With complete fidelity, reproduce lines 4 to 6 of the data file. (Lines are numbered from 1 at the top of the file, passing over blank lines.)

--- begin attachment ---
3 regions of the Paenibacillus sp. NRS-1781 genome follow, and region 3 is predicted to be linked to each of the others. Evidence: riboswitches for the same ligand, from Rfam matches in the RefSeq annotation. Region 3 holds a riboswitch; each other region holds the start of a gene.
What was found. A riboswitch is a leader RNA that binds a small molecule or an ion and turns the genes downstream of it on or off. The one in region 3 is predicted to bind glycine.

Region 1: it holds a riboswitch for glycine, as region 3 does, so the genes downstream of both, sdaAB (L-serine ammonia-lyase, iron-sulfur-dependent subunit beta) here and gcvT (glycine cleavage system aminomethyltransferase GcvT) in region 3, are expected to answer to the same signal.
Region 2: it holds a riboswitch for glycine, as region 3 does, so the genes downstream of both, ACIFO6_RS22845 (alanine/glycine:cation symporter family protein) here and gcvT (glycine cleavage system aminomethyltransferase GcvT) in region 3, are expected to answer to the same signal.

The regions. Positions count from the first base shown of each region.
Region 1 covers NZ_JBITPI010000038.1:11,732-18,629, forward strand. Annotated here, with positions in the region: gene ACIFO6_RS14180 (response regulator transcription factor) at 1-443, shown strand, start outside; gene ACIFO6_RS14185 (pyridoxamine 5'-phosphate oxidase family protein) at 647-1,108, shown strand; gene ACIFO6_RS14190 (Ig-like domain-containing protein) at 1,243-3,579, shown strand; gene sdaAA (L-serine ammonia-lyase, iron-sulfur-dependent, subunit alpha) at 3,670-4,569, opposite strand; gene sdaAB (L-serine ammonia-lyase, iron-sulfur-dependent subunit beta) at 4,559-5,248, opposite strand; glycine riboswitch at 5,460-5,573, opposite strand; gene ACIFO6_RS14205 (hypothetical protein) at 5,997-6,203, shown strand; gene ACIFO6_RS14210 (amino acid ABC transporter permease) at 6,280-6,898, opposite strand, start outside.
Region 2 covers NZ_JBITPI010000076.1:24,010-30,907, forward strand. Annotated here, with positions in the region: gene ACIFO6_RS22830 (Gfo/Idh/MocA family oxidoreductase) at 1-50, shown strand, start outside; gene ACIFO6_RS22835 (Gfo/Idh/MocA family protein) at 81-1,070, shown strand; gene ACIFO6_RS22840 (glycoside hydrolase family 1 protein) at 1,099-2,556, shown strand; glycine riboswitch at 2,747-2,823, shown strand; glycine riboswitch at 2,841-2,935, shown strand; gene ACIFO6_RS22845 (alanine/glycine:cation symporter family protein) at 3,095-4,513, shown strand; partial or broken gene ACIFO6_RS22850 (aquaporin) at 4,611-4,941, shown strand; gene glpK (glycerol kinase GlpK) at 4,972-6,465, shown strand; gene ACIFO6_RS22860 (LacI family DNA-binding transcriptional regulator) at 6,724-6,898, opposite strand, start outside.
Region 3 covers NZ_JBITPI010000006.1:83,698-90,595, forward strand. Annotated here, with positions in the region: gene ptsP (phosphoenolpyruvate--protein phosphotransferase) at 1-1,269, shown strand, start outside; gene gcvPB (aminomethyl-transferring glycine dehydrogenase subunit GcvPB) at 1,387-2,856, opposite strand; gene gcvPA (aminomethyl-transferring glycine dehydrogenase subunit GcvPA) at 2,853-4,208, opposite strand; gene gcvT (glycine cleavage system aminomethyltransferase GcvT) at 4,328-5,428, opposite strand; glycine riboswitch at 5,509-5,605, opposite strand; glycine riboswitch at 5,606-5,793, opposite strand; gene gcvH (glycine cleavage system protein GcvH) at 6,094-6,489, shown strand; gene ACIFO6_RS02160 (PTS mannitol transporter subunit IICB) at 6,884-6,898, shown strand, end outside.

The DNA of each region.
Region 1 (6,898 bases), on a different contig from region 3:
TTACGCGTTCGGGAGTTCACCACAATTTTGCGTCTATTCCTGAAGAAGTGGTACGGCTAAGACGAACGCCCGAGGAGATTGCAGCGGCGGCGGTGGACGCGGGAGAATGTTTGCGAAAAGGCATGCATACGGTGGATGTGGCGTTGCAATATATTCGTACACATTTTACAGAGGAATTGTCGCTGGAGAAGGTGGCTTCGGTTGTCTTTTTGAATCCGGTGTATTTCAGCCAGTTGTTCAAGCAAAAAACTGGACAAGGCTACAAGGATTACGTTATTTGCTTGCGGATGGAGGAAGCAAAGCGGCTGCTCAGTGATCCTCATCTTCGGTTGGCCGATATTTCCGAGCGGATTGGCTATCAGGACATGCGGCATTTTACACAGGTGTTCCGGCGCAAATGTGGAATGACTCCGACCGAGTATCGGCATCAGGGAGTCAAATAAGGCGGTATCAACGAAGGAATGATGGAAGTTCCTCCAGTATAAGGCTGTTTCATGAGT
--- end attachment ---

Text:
Region 2: it holds a riboswitch for glycine, as region 3 does, so the genes downstream of both, ACIFO6_RS22845 (alanine/glycine:cation symporter family protein) here and gcvT (glycine cleavage system aminomethyltransferase GcvT) in region 3, are expected to answer to the same signal.

The regions. Positions count from the first base shown of each region.
Region 1 covers NZ_JBITPI010000038.1:11,732-18,629, forward strand. Annotated here, with positions in the region: gene ACIFO6_RS14180 (response regulator transcription factor) at 1-443, shown strand, start outside; gene ACIFO6_RS14185 (pyridoxamine 5'-phosphate oxidase family protein) at 647-1,108, shown strand; gene ACIFO6_RS14190 (Ig-like domain-containing protein) at 1,243-3,579, shown strand; gene sdaAA (L-serine ammonia-lyase, iron-sulfur-dependent, subunit alpha) at 3,670-4,569, opposite strand; gene sdaAB (L-serine ammonia-lyase, iron-sulfur-dependent subunit beta) at 4,559-5,248, opposite strand; glycine riboswitch at 5,460-5,573, opposite strand; gene ACIFO6_RS14205 (hypothetical protein) at 5,997-6,203, shown strand; gene ACIFO6_RS14210 (amino acid ABC transporter permease) at 6,280-6,898, opposite strand, start outside.